Wednesday, March 22, 2006

Question of the week (#5)

What are some of the ethical issues involved with placing editorial content online?

Most magazines have websites, though their aims are different. Some offer information on the web only after it has appeared in print. Others write new pieces just for web readers.

Whatever the copy is, do the ethics rule that apply to print apply to the web? What are the rules for magazine websites? Is this an area where editorial staffs are more ethically lax? Is this a venue where advertisers can have a freer rein? Should they? And what about those regurgitated press releases — shunned from print issues — that have found homes on magazine websites?

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3 comments:

Spring Suptic said...

Paul Conley just posted a nice bit regarding those regurgitated press releases. You can read it here: http://paulconley.blogspot.com/2006/03/where-b2b-falls-short.html.

Sue Pelletier said...

The ethical issues for Web writing are the same as for print, I believe. It is maybe even more important than it used to be to have fair and balanced online news, since that is often where people see the information first. By the time they read the beautifully researched, fact-checked, and proofread magazine article, readers already think they know all about the topic because they read about it online last week. If what they read was a press release presented as news, well, 'nuff said.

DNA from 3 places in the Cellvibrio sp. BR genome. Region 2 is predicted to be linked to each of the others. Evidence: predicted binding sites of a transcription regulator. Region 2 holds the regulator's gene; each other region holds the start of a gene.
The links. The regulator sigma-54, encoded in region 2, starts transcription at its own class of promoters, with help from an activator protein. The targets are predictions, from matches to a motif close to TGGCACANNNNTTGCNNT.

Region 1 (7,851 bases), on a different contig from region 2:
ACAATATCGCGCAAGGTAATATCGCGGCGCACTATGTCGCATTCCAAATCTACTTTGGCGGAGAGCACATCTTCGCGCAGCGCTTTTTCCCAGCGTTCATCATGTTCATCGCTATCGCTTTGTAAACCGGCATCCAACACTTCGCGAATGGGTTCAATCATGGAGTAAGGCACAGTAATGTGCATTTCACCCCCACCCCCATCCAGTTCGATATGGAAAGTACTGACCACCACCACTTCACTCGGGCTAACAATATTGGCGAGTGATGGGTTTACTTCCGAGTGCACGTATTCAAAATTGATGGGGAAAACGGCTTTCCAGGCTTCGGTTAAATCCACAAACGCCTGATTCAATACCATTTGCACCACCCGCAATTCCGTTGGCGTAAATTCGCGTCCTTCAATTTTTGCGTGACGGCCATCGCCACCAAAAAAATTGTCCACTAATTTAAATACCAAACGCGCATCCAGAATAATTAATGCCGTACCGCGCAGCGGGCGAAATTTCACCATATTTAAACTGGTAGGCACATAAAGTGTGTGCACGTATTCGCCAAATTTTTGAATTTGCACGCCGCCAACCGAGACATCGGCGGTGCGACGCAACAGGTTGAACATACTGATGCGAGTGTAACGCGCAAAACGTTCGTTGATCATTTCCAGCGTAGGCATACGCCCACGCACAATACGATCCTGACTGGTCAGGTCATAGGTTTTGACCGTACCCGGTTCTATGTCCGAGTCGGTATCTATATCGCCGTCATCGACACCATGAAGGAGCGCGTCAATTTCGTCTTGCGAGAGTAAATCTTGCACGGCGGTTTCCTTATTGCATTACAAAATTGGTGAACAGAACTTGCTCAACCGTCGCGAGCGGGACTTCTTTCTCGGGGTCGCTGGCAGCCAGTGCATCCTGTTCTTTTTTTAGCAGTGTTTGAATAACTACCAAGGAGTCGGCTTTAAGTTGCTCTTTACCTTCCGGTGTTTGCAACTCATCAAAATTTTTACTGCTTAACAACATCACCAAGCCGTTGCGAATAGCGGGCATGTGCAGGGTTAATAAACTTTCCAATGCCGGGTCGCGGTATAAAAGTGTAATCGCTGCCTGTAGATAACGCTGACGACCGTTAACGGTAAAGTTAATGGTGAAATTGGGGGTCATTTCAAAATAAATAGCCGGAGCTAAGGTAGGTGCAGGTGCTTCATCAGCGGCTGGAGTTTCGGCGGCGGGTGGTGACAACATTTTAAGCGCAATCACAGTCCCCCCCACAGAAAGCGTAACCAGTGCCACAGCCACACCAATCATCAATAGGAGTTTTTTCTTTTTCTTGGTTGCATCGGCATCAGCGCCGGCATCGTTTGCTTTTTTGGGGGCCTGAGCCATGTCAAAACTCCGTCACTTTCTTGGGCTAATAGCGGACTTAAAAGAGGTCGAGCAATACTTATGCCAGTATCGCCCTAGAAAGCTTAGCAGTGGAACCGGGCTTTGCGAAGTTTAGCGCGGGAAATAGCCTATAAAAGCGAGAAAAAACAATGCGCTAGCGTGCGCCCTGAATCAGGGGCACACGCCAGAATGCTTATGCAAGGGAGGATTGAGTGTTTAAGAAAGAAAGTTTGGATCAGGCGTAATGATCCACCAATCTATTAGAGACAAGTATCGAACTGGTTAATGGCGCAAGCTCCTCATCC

The problem is time. So many print editors are now being asked to write daily news items for the Web in addition to their print work, and we're all stretched pretty thin already. That makes it easier to fall back on regurgitating press releases. Not right, just easier. Also, print editors and writers seem to think that online material matters less, for some reason. Yet these same editors and writers turn to the Web for information daily. How ironic is that?

And keep in mind that your competition might be spewing the same press release verbatim on their Web sites. Is that really how you want to represent your publication?

If you absolutely have no other choice, at least identify that the source of information is a press release, just as you'd identify any other source in any media. That's only fair to the reader.

Spring Suptic said...

In this rushed environment, it's easy to see why many publications take a less-intensive editing road for their web content. And there is the perception that if something is wrong it can easily be fixed.

My concern is that the quick editing habits editorial staffs form for the web will bleed over to their print work. And unlike the fluidity of the web, the printed page is stagnant. A mistake in print is a mistake forever.